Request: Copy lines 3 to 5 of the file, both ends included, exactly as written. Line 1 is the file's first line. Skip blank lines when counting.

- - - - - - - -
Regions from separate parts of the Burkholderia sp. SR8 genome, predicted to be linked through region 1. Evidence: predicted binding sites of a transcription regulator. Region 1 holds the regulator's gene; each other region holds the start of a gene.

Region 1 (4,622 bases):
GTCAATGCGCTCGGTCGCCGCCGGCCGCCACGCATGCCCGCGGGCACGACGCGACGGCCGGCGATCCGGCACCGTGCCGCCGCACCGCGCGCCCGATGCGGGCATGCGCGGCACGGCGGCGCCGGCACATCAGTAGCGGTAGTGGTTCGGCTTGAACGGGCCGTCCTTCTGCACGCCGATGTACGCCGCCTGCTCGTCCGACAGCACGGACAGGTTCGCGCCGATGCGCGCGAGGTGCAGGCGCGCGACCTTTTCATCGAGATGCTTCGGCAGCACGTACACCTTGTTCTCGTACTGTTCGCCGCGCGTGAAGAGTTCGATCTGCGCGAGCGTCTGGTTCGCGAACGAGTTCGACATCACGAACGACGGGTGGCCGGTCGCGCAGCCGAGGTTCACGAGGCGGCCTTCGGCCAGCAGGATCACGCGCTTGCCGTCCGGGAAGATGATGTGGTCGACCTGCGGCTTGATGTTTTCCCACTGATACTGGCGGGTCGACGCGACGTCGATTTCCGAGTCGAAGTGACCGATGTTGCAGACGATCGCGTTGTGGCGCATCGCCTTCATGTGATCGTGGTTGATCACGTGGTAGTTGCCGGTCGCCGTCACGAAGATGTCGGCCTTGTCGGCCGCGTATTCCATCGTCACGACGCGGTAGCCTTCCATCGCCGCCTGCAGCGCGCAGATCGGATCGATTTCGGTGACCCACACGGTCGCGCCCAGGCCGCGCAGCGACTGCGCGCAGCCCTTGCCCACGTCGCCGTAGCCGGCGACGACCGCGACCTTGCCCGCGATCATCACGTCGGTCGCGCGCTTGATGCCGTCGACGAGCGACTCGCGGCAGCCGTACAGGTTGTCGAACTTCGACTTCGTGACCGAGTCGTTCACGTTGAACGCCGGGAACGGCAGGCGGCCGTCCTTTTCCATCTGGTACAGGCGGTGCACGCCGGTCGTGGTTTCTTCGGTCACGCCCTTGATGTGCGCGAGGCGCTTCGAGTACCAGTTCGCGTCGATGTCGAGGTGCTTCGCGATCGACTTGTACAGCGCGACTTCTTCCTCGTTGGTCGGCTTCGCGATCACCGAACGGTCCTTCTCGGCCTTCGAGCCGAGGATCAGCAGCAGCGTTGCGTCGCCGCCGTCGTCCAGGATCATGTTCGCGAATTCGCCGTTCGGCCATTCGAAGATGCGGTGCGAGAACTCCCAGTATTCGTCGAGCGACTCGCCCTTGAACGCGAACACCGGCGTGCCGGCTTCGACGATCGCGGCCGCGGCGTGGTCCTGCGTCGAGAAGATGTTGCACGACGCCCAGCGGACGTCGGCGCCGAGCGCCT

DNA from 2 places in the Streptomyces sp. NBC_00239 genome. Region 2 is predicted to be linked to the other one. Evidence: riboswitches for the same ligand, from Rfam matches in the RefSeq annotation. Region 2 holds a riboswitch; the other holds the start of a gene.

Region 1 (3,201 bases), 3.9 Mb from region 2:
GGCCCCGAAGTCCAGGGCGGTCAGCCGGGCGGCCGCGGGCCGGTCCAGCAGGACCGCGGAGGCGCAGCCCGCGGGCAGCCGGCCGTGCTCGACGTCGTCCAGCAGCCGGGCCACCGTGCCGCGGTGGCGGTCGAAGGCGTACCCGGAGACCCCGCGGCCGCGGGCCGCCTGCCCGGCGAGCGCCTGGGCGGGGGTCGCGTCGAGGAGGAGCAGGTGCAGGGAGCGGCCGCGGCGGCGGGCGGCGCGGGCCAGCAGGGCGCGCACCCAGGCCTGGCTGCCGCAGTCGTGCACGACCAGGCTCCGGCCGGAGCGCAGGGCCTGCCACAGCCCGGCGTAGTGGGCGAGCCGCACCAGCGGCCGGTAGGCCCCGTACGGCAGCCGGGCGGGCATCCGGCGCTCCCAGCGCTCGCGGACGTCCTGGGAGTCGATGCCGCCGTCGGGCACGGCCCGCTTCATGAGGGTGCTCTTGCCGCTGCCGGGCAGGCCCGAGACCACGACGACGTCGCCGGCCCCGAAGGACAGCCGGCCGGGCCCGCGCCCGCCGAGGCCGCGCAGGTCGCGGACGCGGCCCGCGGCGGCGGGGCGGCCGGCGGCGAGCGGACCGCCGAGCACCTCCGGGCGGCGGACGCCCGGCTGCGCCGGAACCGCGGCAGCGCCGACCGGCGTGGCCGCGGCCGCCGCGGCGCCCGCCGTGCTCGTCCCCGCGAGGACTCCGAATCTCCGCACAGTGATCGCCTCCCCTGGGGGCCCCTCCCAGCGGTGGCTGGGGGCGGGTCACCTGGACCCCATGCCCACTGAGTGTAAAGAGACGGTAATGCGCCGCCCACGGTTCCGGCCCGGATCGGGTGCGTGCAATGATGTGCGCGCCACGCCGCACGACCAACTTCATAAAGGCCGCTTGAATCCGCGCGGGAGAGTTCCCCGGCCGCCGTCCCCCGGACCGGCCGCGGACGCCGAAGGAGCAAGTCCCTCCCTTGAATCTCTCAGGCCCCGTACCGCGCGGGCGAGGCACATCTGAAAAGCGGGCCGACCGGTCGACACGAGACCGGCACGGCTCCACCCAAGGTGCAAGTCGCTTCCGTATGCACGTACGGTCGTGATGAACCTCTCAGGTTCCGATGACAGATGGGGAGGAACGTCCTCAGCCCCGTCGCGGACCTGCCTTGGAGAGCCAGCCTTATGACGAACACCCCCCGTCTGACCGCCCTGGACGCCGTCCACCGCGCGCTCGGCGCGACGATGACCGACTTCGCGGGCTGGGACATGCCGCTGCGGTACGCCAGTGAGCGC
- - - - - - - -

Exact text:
GTCAATGCGCTCGGTCGCCGCCGGCCGCCACGCATGCCCGCGGGCACGACGCGACGGCCGGCGATCCGGCACCGTGCCGCCGCACCGCGCGCCCGATGCGGGCATGCGCGGCACGGCGGCGCCGGCACATCAGTAGCGGTAGTGGTTCGGCTTGAACGGGCCGTCCTTCTGCACGCCGATGTACGCCGCCTGCTCGTCCGACAGCACGGACAGGTTCGCGCCGATGCGCGCGAGGTGCAGGCGCGCGACCTTTTCATCGAGATGCTTCGGCAGCACGTACACCTTGTTCTCGTACTGTTCGCCGCGCGTGAAGAGTTCGATCTGCGCGAGCGTCTGGTTCGCGAACGAGTTCGACATCACGAACGACGGGTGGCCGGTCGCGCAGCCGAGGTTCACGAGGCGGCCTTCGGCCAGCAGGATCACGCGCTTGCCGTCCGGGAAGATGATGTGGTCGACCTGCGGCTTGATGTTTTCCCACTGATACTGGCGGGTCGACGCGACGTCGATTTCCGAGTCGAAGTGACCGATGTTGCAGACGATCGCGTTGTGGCGCATCGCCTTCATGTGATCGTGGTTGATCACGTGGTAGTTGCCGGTCGCCGTCACGAAGATGTCGGCCTTGTCGGCCGCGTATTCCATCGTCACGACGCGGTAGCCTTCCATCGCCGCCTGCAGCGCGCAGATCGGATCGATTTCGGTGACCCACACGGTCGCGCCCAGGCCGCGCAGCGACTGCGCGCAGCCCTTGCCCACGTCGCCGTAGCCGGCGACGACCGCGACCTTGCCCGCGATCATCACGTCGGTCGCGCGCTTGATGCCGTCGACGAGCGACTCGCGGCAGCCGTACAGGTTGTCGAACTTCGACTTCGTGACCGAGTCGTTCACGTTGAACGCCGGGAACGGCAGGCGGCCGTCCTTTTCCATCTGGTACAGGCGGTGCACGCCGGTCGTGGTTTCTTCGGTCACGCCCTTGATGTGCGCGAGGCGCTTCGAGTACCAGTTCGCGTCGATGTCGAGGTGCTTCGCGATCGACTTGTACAGCGCGACTTCTTCCTCGTTGGTCGGCTTCGCGATCACCGAACGGTCCTTCTCGGCCTTCGAGCCGAGGATCAGCAGCAGCGTTGCGTCGCCGCCGTCGTCCAGGATCATGTTCGCGAATTCGCCGTTCGGCCATTCGAAGATGCGGTGCGAGAACTCCCAGTATTCGTCGAGCGACTCGCCCTTGAACGCGAACACCGGCGTGCCGGCTTCGACGATCGCGGCCGCGGCGTGGTCCTGCGTCGAGAAGATGTTGCACGACGCCCAGCGGACGTCGGCGCCGAGCGCCT

DNA from 2 places in the Streptomyces sp. NBC_00239 genome. Region 2 is predicted to be linked to the other one. Evidence: riboswitches for the same ligand, from Rfam matches in the RefSeq annotation. Region 2 holds a riboswitch; the other holds the start of a gene.

Region 1 (3,201 bases), 3.9 Mb from region 2: